In mounting "Degenerate Art: The Attack on Modern Art in Nazi Germany, 1937," the Neue Galerie aspires to shed new light on a very dark period of German history. Examining the place where politics and culture intersected in spectacular, brutal, and extreme fashion, we are led to commit again to the values we believe must be defended. Our sincere hope is that, by uncovering the full history of the Nazi attack on modern art, we will help point the way to a future in which such an assault will not be tolerated.
Led by our curator Olaf Peters, we have taken a bold, fresh approach to this subject. For this exhibition, we have included both the modern art that the Nazis vilified—masterworks of Expressionism, Cubism, and the like—as well as art officially sanctioned by the National Socialists. This is nothing short of an eye-opening confrontation: between the very human work of artists facing persecution, including Max Beckmann and Oskar Kokoschka, and the idealized visions of those working under the auspices of official approval, such as Adolf Ziegler. The manner of presentation has never before been seen in the United States, yet we feel it makes the vision of the artists labeled as degenerate stand in even greater relief, and the tragedy of their stories resound even more strongly.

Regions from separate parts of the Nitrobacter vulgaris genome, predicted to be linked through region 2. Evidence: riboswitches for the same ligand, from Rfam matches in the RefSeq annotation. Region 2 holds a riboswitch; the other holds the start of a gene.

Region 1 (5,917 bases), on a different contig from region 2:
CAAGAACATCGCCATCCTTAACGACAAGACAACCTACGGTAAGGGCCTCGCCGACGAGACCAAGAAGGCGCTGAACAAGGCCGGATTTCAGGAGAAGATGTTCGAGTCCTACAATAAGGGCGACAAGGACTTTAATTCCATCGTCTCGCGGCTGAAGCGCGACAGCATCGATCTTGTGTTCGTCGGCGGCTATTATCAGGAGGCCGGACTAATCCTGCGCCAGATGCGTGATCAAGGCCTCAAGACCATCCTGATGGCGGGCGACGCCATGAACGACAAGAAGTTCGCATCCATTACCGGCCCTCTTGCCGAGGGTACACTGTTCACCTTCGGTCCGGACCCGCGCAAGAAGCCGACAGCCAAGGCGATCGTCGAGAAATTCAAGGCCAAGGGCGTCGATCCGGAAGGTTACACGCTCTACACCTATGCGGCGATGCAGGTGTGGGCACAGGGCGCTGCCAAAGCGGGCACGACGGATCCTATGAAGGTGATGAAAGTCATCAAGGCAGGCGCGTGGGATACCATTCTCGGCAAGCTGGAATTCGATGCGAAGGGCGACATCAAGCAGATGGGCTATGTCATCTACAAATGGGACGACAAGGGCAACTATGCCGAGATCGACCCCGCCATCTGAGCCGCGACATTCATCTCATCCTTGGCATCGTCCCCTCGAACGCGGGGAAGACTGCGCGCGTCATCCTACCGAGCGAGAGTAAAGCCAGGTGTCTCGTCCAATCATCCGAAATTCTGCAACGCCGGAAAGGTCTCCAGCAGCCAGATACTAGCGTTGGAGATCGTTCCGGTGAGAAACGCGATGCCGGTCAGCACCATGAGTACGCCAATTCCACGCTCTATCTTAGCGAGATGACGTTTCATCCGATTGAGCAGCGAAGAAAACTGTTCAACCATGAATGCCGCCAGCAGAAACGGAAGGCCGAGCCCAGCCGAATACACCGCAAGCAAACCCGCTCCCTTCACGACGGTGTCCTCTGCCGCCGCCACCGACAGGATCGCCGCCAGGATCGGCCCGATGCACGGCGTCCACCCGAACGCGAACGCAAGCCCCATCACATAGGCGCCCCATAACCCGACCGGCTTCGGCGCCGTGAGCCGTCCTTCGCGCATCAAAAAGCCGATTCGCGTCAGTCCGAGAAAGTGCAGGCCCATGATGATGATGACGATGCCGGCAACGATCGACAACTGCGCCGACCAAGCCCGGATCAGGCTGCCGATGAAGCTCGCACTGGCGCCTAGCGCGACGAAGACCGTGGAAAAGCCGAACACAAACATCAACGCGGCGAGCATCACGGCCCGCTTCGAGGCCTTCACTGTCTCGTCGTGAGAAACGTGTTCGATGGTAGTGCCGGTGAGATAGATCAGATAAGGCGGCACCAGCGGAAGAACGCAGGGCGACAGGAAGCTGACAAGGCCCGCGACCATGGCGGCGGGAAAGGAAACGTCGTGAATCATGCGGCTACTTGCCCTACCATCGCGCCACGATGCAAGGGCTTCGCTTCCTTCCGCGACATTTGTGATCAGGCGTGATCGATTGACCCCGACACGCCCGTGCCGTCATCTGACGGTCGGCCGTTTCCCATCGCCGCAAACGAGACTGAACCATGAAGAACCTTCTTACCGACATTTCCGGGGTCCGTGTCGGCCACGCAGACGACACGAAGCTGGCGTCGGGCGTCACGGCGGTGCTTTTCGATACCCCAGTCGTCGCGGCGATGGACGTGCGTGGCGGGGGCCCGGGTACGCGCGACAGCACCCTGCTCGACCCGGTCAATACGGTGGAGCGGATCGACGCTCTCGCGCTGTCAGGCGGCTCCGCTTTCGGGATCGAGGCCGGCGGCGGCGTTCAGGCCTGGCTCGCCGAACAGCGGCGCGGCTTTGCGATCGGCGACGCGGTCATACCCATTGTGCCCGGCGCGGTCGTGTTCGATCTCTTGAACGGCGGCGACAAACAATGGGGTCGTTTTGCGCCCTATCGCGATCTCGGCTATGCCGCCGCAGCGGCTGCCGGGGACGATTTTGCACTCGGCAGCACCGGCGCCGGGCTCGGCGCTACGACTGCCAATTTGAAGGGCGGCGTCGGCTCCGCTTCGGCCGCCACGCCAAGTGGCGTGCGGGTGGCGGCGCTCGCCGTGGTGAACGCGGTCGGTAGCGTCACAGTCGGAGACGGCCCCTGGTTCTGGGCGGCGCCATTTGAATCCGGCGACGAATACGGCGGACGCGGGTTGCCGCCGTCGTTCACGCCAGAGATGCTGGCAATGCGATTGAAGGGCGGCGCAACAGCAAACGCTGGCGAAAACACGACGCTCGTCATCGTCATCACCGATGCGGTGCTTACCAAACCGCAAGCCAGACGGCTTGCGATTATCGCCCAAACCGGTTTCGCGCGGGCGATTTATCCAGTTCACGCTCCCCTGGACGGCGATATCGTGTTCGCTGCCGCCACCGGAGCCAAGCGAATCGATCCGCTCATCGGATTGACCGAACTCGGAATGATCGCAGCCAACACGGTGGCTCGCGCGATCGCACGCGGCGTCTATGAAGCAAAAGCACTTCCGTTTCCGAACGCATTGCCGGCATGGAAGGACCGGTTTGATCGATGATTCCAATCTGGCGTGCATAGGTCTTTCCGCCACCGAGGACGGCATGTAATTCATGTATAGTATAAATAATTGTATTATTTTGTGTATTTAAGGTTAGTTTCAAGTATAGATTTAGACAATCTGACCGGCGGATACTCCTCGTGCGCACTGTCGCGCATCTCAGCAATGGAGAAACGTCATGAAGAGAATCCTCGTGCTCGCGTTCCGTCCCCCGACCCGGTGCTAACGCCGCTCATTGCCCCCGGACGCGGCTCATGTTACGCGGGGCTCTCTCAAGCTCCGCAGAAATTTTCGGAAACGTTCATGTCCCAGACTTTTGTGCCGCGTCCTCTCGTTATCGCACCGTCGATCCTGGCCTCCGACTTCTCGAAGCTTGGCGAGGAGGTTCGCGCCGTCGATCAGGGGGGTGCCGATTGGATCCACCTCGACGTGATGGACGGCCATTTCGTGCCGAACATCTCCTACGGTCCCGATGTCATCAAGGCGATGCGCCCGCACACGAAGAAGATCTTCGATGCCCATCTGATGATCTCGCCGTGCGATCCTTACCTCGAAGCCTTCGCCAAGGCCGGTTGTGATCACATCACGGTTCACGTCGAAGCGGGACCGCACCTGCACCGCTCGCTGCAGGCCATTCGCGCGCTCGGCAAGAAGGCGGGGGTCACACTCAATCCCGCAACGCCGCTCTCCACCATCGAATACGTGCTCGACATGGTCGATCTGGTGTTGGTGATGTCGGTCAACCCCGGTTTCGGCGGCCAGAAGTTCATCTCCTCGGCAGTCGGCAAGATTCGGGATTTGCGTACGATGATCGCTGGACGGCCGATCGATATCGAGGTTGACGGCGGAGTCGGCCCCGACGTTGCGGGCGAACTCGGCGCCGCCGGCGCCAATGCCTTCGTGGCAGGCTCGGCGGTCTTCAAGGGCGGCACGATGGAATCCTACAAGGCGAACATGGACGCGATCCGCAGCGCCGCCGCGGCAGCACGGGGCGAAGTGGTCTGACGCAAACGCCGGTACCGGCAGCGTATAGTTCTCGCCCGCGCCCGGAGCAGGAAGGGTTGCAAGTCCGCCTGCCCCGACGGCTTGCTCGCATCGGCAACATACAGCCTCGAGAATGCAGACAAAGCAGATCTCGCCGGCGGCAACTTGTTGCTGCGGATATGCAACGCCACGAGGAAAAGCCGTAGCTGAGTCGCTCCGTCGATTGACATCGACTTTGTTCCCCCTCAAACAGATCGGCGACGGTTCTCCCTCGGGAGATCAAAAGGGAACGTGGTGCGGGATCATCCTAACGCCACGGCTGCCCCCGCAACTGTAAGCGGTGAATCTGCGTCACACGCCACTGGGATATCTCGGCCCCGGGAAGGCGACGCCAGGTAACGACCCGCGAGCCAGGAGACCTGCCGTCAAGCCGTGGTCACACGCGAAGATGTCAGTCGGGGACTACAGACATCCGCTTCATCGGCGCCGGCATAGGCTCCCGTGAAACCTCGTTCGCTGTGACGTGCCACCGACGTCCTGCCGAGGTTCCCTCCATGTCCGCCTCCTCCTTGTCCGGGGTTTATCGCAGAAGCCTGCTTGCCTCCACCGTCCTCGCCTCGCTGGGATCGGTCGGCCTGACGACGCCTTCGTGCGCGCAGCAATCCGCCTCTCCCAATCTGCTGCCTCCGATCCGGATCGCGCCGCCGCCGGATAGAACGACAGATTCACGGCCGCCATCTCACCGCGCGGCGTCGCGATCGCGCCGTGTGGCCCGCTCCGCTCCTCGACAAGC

Director, Neue Galerie New York